In a further effort to create and preserve affordable housing, the Massachusetts House of Representatives recently advanced House Bill 4637, “An Act Relative to Real Estate Transfer Fees and Senior Property Tax Relief” (“H.B. 4637”), which would create a new “transaction fee” of up to 2% on real estate transactions valued over $2 million in the City of Boston, to be paid by the seller. Under the proposed legislation, the new transaction fees would be deposited into the Neighborhood Housing Trust (established by the city in 1956) or otherwise be appropriated by the City Council for housing acquisition, affordability, creation, preservation, low-income renter stability, or related purposes to address disparities in housing access and opportunity. The Bill was ordered to a third reading on September 19, 2022.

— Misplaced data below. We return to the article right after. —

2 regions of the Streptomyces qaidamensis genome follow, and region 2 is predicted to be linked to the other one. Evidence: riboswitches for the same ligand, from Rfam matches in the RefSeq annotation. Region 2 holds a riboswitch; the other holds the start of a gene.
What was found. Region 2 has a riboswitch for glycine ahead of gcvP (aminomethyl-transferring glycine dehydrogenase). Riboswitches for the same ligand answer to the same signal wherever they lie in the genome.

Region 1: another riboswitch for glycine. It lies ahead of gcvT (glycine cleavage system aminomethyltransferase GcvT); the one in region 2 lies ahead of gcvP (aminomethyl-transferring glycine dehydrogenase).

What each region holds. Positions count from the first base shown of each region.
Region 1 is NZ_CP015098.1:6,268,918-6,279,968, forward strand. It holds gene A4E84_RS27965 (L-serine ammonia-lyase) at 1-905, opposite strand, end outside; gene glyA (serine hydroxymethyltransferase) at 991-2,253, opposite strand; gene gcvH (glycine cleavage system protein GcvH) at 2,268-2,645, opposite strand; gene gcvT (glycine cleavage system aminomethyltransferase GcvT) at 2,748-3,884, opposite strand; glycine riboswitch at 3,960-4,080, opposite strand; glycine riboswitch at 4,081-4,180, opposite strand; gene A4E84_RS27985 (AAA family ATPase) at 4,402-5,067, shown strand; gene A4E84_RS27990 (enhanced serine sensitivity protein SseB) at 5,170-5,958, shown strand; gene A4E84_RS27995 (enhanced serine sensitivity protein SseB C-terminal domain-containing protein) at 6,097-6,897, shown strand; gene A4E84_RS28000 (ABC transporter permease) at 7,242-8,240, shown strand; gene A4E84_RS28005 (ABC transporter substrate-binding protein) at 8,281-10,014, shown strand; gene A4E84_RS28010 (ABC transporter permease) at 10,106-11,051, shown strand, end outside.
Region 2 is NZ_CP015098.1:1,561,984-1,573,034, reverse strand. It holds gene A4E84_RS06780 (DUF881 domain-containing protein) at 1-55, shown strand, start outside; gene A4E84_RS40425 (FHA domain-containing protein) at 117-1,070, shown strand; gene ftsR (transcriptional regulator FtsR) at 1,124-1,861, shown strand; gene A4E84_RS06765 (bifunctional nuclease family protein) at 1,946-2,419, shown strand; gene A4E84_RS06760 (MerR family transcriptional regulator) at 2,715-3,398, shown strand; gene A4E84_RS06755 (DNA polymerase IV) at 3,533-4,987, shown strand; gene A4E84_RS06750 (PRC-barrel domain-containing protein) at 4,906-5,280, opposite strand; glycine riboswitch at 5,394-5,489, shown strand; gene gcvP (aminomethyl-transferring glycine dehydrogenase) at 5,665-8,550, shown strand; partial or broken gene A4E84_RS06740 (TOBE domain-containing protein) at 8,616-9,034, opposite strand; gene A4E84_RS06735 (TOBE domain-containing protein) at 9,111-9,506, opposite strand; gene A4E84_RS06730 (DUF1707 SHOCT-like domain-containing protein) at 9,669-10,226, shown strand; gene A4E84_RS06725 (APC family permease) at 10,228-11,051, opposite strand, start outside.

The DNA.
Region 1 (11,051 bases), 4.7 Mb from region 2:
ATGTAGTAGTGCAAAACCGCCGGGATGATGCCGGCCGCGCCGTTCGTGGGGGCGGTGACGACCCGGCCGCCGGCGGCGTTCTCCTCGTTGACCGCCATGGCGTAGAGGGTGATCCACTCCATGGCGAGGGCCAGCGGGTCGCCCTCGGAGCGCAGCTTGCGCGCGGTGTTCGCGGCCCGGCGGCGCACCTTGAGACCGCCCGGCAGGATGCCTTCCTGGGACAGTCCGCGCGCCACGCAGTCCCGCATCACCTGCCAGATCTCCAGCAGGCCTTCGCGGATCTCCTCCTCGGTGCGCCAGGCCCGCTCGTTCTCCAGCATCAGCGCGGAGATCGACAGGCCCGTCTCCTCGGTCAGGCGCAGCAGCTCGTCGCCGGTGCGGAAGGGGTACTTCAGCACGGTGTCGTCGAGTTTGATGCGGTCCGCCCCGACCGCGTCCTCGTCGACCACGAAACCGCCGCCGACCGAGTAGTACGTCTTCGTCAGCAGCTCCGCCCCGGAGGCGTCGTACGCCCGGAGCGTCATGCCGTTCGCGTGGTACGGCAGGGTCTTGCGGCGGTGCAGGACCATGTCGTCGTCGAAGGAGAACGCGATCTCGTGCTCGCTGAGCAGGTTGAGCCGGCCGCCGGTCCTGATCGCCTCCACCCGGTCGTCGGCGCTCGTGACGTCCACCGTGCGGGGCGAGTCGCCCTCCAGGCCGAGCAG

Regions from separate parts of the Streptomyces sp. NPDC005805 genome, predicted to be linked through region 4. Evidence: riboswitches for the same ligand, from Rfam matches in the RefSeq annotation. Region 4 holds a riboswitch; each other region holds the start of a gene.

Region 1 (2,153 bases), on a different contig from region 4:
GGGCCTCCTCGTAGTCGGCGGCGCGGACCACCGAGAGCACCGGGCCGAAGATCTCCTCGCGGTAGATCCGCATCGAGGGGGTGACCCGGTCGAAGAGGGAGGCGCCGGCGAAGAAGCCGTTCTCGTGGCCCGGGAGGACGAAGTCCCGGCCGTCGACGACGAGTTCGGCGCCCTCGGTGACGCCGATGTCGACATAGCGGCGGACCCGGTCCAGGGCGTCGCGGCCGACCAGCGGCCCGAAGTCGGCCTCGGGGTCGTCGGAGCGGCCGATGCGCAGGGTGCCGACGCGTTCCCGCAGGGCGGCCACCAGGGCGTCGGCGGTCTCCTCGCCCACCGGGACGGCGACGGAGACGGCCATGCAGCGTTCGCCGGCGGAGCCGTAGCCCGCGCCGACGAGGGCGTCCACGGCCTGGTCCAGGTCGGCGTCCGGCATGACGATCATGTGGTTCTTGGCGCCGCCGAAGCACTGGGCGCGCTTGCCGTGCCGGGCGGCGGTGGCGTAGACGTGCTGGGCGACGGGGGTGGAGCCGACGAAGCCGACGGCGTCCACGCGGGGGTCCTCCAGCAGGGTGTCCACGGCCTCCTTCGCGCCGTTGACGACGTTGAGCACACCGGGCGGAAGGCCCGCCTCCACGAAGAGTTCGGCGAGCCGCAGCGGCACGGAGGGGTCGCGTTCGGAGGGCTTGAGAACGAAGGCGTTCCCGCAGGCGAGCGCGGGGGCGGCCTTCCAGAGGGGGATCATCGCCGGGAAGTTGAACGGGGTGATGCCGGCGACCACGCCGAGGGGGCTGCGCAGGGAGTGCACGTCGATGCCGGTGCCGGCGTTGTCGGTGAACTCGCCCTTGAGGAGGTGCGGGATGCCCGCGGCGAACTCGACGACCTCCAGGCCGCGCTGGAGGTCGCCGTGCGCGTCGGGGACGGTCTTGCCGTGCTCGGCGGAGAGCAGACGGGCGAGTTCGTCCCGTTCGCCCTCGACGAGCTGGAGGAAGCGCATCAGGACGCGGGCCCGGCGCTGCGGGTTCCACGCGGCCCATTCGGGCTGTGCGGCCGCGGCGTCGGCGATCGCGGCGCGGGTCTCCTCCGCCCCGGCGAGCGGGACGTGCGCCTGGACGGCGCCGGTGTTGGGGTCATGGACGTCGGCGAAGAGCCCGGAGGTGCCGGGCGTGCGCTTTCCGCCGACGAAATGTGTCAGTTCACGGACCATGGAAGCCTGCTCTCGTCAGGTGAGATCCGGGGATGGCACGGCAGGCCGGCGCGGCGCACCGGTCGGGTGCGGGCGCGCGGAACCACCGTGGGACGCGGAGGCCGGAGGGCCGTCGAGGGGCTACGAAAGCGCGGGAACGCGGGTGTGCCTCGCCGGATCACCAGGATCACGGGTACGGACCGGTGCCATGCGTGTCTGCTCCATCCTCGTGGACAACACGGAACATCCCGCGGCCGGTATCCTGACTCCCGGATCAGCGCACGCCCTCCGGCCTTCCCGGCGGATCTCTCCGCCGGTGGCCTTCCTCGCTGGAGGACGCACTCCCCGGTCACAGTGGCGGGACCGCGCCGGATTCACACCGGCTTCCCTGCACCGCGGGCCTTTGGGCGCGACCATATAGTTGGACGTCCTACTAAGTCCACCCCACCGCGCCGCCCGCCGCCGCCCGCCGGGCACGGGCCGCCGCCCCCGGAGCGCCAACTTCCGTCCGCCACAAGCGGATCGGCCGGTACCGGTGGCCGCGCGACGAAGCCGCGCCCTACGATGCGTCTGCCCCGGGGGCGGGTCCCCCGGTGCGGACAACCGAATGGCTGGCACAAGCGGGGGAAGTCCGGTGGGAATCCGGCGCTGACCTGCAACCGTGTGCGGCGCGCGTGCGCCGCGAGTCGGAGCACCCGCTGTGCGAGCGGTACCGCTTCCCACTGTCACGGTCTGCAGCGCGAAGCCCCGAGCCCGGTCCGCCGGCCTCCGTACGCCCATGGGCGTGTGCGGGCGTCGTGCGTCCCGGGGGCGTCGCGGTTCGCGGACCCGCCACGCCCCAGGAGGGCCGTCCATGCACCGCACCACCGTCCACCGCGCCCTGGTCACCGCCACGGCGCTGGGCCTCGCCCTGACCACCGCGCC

Those following H.B. 4637 point out that Boston City Councilors Lydia Edwards and Kim Janey offered a Home Rule petition for special legislation filed on February 4, 2020 as H.D. 4866 to authorize an investor and commercial property transfer fee.
The Institute for Policy Studies estimates that had the General Court acted on Boston’s 2019 Home Rule petition, Boston would have raised “over $20 million from transfers in just six luxury buildings if the [then-proposed transfer] tax had been in place.”
Despite the report and the stated goals of H.B. 4637, there is concern that the newly proposed transfer fee may actually harm the communities it seeks to benefit. Opponents of the bill assert that the City of Boston has hundreds of millions of dollars to spend on housing already and questions the need for the transfer fee.
Boston is not alone in trying to find new ways to address the housing crisis. Concord, Somerville, and Brookline have similar bills pending in the Legislature. Stay tuned for future development on this matter.